The main campus of Indiana University is in Bloomington, so the city has all the advantages of being a college town: lots of historic buildings, concerts, plays, restaurants and sporting events. The large student population supports a lively nightlife and music scene, which regularly draws people from other parts of the state. Bloomington is about 40 mi/65 km south of Indianapolis.
Visit the university's excellent art museum (designed by I.M. Pei) and look for the Thomas Hart Benton murals in various buildings around campus. Also, make an appointment to tour the Lilly Library on campus, across from the art museum. There you can find a Gutenberg Bible on permanent display, as well as revolving literary exhibits, ranging from historic pop-up books to Ian Fleming's James Bond manuscripts. http://www.indiana.edu/~liblilly.
Chorten, the only Tibetan memorial in the U.S., is at the Tibetan Cultural Center in Bloomington (http://www.tibetancc.com), as are the Snow Lion and Anyetsang's Little Tibet, two of only a handful of Tibetan restaurants in the country.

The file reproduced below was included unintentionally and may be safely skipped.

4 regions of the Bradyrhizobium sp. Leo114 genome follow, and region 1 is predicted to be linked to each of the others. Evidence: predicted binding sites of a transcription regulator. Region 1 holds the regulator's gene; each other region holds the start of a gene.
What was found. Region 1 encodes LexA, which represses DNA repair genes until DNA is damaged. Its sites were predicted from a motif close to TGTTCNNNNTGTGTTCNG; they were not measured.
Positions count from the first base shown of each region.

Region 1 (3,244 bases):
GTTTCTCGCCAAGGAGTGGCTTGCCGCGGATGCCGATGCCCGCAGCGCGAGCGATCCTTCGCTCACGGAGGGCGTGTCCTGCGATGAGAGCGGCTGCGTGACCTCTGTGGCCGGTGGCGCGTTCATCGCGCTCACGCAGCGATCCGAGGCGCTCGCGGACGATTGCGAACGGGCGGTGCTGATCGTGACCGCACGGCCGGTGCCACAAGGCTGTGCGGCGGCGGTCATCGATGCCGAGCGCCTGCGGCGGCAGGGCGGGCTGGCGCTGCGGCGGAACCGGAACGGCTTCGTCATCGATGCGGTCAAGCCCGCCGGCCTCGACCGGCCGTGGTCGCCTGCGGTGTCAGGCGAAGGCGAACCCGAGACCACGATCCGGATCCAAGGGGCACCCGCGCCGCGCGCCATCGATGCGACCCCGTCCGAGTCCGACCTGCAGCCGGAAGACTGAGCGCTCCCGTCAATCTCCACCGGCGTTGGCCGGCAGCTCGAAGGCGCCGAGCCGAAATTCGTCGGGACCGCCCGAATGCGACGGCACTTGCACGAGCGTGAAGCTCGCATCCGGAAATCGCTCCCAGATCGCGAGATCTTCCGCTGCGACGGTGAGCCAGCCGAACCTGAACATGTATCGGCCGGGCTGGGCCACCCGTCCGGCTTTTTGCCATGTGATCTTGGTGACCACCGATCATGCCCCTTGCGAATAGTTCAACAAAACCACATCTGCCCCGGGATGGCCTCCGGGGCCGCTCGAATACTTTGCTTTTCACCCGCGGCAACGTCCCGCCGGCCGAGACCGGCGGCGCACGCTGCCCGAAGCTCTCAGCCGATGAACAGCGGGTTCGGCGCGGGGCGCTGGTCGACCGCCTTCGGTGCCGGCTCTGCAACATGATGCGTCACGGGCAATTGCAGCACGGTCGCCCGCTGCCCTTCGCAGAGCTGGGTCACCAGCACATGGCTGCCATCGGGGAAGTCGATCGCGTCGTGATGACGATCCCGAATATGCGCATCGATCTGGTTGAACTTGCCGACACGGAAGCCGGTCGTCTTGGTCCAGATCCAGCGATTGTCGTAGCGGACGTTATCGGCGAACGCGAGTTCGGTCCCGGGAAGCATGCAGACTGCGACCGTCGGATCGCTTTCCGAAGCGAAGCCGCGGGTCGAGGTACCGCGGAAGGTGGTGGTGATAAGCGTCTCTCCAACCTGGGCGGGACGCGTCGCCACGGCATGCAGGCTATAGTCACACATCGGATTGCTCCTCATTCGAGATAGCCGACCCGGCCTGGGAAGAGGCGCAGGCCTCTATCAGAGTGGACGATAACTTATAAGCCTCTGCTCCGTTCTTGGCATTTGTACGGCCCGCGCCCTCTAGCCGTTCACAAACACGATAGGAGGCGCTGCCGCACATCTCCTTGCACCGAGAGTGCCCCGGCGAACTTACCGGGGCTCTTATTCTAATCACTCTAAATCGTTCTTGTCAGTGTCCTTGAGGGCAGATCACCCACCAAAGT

The Little 500, the bicycle race featured in the movie Breaking Away, is held in Bloomington in mid- to late April. Usually referred to as "Little 5," the bike race is the main event of what has been called the "world's greatest college weekend." It includes various other competitions—including a tricycle race—but the main event is a continuous party that joins serious and casual bikers, IU alumni and student revelers from all over the Midwest.
Lawrence County, south of Bloomington, is known as the Limestone Capital of the World. It's the center of the Stone Belt, which extends from Putnam County on the north and Owen, Monroe, Lawrence, Washington, Orange and Crawford counties to the south. A self-guided tour of Bedford includes limestone houses, businesses and public buildings. Check http://limestonecountry.com for driving directions.
Also south of Bloomington, Hoosier National Forest roughly follows Highway 37 down to the Kentucky border. This scenic area makes a pretty drive, especially in the fall. The whole length of the forest contains (and is fringed by) several state park and recreation areas, providing the opportunity for hiking, camping, boating and swimming. http://www.fs.fed.us/r9/hoosier.
Indiana's first state park, McCormick's Creek, is about 20 mi/32 km northwest of Bloomington in Spencer. You'll find waterfalls, some unusual limestone formations and the Canyon Inn. http://www.in.gov/dnr/parklake/parks/mccormickscreek.html.
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